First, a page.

Ned Beauman surveys the online recreational drug marketplace, which is largely made up of experimental chemical compounds. The drugs, “still legal or quasi-legal because no legislative body can possibly keep up with an enterprising chemist,” are usually sold under various names – bath salts, plant food, pool cleaner:
These websites don’t just have shopping carts and checkouts: they also have user reviews, product alerts, seasonal sales and multiple worldwide delivery options. (“Really great product these pellets are. compared to the “o5” pellets, and the 6apb powder ive had from numerous sources, these absolutely blew me away. 2 pellets made for an amazing reaction, the 5apb adds SO much to the mix. Also, top notch customer support and service, as usual. Shipped same day. rc-lab is always a pleasure to do business with.”)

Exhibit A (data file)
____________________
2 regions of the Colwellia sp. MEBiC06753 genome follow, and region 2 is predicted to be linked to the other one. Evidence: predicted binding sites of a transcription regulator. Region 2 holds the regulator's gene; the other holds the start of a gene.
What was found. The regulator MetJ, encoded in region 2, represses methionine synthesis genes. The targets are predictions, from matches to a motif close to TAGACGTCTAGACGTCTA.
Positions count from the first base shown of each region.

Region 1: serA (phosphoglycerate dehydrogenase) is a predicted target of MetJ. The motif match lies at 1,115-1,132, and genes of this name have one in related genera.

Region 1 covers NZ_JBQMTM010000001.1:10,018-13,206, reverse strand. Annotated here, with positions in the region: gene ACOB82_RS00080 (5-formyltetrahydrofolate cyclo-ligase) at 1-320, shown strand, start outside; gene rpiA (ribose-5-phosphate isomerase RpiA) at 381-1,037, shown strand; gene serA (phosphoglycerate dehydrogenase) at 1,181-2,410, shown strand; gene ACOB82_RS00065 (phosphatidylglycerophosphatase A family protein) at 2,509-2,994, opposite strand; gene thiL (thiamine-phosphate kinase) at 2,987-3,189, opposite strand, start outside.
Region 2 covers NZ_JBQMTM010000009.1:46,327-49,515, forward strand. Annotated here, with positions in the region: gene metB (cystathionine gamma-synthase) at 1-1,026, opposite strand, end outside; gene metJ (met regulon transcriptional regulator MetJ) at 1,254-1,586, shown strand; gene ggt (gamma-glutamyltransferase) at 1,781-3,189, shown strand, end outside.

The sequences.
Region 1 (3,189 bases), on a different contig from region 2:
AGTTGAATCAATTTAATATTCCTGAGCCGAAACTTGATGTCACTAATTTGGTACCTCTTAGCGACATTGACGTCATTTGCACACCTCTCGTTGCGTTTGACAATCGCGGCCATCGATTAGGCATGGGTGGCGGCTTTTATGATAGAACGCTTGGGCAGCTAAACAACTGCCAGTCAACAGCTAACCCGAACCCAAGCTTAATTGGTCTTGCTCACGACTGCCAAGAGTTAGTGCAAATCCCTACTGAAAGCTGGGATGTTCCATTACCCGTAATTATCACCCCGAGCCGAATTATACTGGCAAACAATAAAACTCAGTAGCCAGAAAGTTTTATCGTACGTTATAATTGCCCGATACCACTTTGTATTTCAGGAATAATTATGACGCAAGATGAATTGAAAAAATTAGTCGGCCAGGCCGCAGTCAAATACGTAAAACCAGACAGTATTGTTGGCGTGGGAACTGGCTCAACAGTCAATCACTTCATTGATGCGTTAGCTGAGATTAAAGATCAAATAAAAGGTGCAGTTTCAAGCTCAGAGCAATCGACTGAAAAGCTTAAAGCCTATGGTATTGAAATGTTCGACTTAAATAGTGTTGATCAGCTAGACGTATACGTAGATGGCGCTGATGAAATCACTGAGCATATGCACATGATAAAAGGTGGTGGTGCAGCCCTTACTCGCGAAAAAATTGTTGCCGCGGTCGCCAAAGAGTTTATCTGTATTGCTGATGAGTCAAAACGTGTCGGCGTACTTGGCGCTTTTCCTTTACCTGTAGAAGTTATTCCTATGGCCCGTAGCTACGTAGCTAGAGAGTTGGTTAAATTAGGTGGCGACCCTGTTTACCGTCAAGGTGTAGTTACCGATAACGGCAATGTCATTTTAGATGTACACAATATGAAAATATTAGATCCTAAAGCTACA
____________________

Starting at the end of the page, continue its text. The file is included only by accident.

But Beauman fears that online clearing houses have a major problem:
Methoxetamine, methiopropamine, ethylphenidate, etizolam, benzofuran, camfetamine, pentedrone—who can keep up? The merchants can give you the best customer service in the world, but the one thing they can’t do is explain the effect of these drugs and how much you might want to swallow, because, remember, they’re only selling plant food. Could it be that, just when it seemed like the internet was robbing the drug world of all its dangerous glamor, the problem’s actually just been flipped upside down? In the old days, you knew what you wanted but didn’t know where to get it. In 2013, you can get almost anything but have no idea what it is.
Earlier Dish on synthetic drugs here.